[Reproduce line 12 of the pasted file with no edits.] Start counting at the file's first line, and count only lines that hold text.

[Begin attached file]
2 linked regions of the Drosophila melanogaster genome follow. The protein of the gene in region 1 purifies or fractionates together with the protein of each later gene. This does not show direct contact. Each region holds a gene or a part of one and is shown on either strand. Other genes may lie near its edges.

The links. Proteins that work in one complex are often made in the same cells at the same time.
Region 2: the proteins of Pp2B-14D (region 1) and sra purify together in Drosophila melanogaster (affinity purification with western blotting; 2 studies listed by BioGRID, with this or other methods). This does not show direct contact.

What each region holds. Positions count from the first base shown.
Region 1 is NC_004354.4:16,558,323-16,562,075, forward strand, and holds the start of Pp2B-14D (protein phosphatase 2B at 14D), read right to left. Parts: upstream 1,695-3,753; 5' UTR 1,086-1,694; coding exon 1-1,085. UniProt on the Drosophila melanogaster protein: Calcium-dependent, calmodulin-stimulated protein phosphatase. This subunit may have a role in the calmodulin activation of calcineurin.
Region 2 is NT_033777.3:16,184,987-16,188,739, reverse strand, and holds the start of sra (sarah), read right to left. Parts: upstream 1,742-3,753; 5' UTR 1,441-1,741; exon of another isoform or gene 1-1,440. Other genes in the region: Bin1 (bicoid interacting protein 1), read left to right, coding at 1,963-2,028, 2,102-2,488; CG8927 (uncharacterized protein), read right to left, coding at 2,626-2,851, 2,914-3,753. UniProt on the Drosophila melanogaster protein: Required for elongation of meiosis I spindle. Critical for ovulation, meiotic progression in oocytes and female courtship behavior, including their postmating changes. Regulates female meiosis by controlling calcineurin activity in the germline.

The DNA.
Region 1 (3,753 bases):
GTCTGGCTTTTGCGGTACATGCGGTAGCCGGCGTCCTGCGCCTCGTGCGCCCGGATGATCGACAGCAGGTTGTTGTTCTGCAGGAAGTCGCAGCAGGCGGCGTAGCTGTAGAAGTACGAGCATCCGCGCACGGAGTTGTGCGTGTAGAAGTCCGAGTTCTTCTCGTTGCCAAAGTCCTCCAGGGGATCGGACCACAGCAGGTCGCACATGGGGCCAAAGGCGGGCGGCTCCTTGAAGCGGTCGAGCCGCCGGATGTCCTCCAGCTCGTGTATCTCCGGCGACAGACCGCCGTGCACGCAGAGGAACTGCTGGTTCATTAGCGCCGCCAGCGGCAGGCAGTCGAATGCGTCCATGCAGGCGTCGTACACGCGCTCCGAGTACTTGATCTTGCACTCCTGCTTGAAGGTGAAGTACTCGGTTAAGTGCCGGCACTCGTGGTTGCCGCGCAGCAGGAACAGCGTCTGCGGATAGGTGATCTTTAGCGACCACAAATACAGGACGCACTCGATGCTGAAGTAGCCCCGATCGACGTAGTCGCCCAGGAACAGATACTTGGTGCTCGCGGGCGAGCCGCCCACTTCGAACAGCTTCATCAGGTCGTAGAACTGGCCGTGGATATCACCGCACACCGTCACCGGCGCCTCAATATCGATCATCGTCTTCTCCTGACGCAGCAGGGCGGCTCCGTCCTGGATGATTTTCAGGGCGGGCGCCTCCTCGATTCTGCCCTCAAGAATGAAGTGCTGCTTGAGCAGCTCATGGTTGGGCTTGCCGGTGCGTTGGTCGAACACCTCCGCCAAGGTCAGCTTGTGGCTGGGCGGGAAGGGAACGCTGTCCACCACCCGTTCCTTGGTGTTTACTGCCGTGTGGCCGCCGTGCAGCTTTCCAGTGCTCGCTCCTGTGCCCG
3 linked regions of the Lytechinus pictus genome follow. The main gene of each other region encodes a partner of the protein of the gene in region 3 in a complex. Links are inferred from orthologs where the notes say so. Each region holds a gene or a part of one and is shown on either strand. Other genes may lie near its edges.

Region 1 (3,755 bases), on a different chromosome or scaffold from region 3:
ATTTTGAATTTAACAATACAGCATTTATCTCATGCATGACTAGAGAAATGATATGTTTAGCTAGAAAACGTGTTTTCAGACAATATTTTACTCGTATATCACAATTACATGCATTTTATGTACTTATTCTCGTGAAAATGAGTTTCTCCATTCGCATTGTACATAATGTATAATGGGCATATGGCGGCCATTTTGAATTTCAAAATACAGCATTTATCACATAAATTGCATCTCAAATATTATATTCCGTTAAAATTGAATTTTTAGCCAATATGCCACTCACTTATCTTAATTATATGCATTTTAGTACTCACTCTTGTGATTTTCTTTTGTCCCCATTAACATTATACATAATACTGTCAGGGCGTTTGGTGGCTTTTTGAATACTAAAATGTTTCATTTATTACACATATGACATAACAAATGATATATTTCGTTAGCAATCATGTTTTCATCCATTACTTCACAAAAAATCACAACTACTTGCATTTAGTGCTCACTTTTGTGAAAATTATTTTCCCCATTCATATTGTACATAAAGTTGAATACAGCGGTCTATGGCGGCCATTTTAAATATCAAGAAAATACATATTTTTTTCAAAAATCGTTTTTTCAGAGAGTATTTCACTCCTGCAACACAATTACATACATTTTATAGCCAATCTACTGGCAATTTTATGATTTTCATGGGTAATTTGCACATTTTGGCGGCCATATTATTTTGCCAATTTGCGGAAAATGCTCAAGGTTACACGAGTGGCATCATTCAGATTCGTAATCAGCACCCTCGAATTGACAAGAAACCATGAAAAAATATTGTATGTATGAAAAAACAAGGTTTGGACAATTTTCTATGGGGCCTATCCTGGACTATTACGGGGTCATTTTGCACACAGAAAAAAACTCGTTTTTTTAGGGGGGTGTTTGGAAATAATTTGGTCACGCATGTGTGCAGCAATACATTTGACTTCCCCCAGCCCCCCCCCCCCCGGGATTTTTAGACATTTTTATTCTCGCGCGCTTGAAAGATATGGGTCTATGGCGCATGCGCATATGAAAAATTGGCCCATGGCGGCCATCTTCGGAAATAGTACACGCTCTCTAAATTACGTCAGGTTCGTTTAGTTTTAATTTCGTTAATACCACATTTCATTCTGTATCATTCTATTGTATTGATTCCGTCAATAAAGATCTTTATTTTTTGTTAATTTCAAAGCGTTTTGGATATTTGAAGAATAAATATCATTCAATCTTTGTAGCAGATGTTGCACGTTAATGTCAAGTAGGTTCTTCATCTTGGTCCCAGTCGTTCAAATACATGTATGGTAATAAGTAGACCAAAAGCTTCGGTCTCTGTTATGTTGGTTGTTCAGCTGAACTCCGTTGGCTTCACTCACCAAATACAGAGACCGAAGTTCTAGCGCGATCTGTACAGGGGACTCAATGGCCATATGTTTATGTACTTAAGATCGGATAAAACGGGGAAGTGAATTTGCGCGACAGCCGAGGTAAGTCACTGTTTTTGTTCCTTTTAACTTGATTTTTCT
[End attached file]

ATTTTGAATTTAACAATACAGCATTTATCTCATGCATGACTAGAGAAATGATATGTTTAGCTAGAAAACGTGTTTTCAGACAATATTTTACTCGTATATCACAATTACATGCATTTTATGTACTTATTCTCGTGAAAATGAGTTTCTCCATTCGCATTGTACATAATGTATAATGGGCATATGGCGGCCATTTTGAATTTCAAAATACAGCATTTATCACATAAATTGCATCTCAAATATTATATTCCGTTAAAATTGAATTTTTAGCCAATATGCCACTCACTTATCTTAATTATATGCATTTTAGTACTCACTCTTGTGATTTTCTTTTGTCCCCATTAACATTATACATAATACTGTCAGGGCGTTTGGTGGCTTTTTGAATACTAAAATGTTTCATTTATTACACATATGACATAACAAATGATATATTTCGTTAGCAATCATGTTTTCATCCATTACTTCACAAAAAATCACAACTACTTGCATTTAGTGCTCACTTTTGTGAAAATTATTTTCCCCATTCATATTGTACATAAAGTTGAATACAGCGGTCTATGGCGGCCATTTTAAATATCAAGAAAATACATATTTTTTTCAAAAATCGTTTTTTCAGAGAGTATTTCACTCCTGCAACACAATTACATACATTTTATAGCCAATCTACTGGCAATTTTATGATTTTCATGGGTAATTTGCACATTTTGGCGGCCATATTATTTTGCCAATTTGCGGAAAATGCTCAAGGTTACACGAGTGGCATCATTCAGATTCGTAATCAGCACCCTCGAATTGACAAGAAACCATGAAAAAATATTGTATGTATGAAAAAACAAGGTTTGGACAATTTTCTATGGGGCCTATCCTGGACTATTACGGGGTCATTTTGCACACAGAAAAAAACTCGTTTTTTTAGGGGGGTGTTTGGAAATAATTTGGTCACGCATGTGTGCAGCAATACATTTGACTTCCCCCAGCCCCCCCCCCCCCGGGATTTTTAGACATTTTTATTCTCGCGCGCTTGAAAGATATGGGTCTATGGCGCATGCGCATATGAAAAATTGGCCCATGGCGGCCATCTTCGGAAATAGTACACGCTCTCTAAATTACGTCAGGTTCGTTTAGTTTTAATTTCGTTAATACCACATTTCATTCTGTATCATTCTATTGTATTGATTCCGTCAATAAAGATCTTTATTTTTTGTTAATTTCAAAGCGTTTTGGATATTTGAAGAATAAATATCATTCAATCTTTGTAGCAGATGTTGCACGTTAATGTCAAGTAGGTTCTTCATCTTGGTCCCAGTCGTTCAAATACATGTATGGTAATAAGTAGACCAAAAGCTTCGGTCTCTGTTATGTTGGTTGTTCAGCTGAACTCCGTTGGCTTCACTCACCAAATACAGAGACCGAAGTTCTAGCGCGATCTGTACAGGGGACTCAATGGCCATATGTTTATGTACTTAAGATCGGATAAAACGGGGAAGTGAATTTGCGCGACAGCCGAGGTAAGTCACTGTTTTTGTTCCTTTTAACTTGATTTTTCT